Israeli cyber-sleuths allegedly caught Russian hackers red-handed as they used popular Russian cybersecurity software to raid computers around the world for U.S. intelligence secrets, according to a break-out report in The New York Times.
Citing "multiple people who have been briefed on the matter," the Times reported Tuesday that in 2014 Israeli spies breached the corporate systems of Kaspersky Lab, a Moscow-based cybersecurity firm whose anti-virus software is used the world over, including by several U.S. government and military agencies.
Anti-virus software generally has wide access to data on a system where it's installed, so that it can properly detect hidden malware. But that also means if the software is compromised, as the Times report alleges is the case with Kaspersky's, it could be used by hackers or intelligence agencies to look for anything else -- including secrets.
From the Times report:
Israeli intelligence officers informed the N.S.A. that in the course of their Kaspersky hack, they uncovered evidence that Russian government hackers were using Kaspersky’s access to aggressively scan for American government classified programs, and pulling any findings back to Russian intelligence systems. They provided their N.S.A. [U.S. National Security Agency] counterparts with solid evidence of the Kremlin campaign in the form of screenshots and other documentation, according to the people briefed on the events.
Kaspersky Lab has been the center of cybersecurity controversy for weeks, ever since the Department of Homeland Security ordered federal agencies to stop using the company's software in September.
Prior to the Times revelations, Eugene Kaspersky, the company's founder and CEO, denied wrongdoing and offered to testify before Congress in defense of his company -- a hearing currently scheduled for Oct. 25. Though Kaspersky Lab is reported to have worked with the Russian government at times in the past, the Times reported that technical experts said it's possible Russian intelligence agencies hacked the software without Kaspersky's knowledge.
Eugene Kaspersky posted a statement on Twitter in response to the Times report, saying his company "was not involved in, and does not possess any knowledge of, the situation in question."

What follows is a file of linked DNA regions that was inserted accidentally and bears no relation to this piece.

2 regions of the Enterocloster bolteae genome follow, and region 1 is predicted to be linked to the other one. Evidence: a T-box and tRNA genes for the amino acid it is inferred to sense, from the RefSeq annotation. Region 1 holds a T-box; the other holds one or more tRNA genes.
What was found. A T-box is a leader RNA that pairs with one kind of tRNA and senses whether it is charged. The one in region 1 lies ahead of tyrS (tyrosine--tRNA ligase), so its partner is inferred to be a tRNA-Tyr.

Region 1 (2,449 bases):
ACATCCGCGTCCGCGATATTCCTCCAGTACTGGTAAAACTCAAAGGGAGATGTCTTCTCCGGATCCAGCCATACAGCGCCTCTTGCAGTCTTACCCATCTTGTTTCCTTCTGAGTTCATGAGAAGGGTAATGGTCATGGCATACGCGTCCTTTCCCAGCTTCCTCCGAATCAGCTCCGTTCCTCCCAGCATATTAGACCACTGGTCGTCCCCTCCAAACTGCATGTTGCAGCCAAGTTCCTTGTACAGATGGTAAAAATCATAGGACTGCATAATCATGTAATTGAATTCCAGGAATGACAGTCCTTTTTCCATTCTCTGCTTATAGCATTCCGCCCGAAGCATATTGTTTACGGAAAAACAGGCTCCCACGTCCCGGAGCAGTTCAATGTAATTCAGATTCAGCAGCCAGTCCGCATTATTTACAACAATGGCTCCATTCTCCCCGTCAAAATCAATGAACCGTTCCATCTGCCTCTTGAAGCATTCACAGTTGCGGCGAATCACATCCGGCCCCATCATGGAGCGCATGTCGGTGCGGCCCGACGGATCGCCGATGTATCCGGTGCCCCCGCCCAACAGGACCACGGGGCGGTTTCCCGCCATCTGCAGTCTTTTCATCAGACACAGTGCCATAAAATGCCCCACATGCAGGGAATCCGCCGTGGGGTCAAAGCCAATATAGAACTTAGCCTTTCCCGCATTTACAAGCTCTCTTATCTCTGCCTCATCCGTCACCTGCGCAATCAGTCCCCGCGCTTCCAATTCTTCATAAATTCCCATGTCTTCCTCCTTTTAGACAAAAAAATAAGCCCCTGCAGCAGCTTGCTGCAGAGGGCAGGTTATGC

"As the integrity of our products is fundamental to our business, Kaspersky Lab patches any vulnerabilities it identifies or that are reported to the company," the statement goes on. "Kaspersky Lab reiterates its willingness to work alongside U.S. authorities to address any concerns they may have about its products as well as its systems, and respectfully requests any relevant, verifiable information that would enable the company to begin an investigation at the earliest opportunity.
"In addition, Kaspersky Lab has never helped, nor will help, any government in the world with its cyberespionage efforts," it added.
The Times report also apparently solved a two-year-old cybersecurity mystery about the identity of the hackers behind Duqu 2.0. Duqu 2.0 was a sophisticated cyber-espionage campaign discovered in 2015 that targeted Kaspersky's own systems. At the time Eugene Kaspersky declined to say who he believed the culprit was, but allowed that it was likely a nation-state due to its complexity. In its Tuesday report, the Times revealed Duqu 2.0 was the Israeli spying operation -- an upgraded cyber campaign based on another espionage operation, which itself was borne out of the joint U.S.-Israeli cyber-attack on an Iranian nuclear plant.
“The attack was very complicated, very smart," Eugene Kaspersky said of the Duqu 2.0 hack in 2015. "[But] come on, it’s stupid to attack a cyber-security company... Sooner or later, we'll find it anyway."
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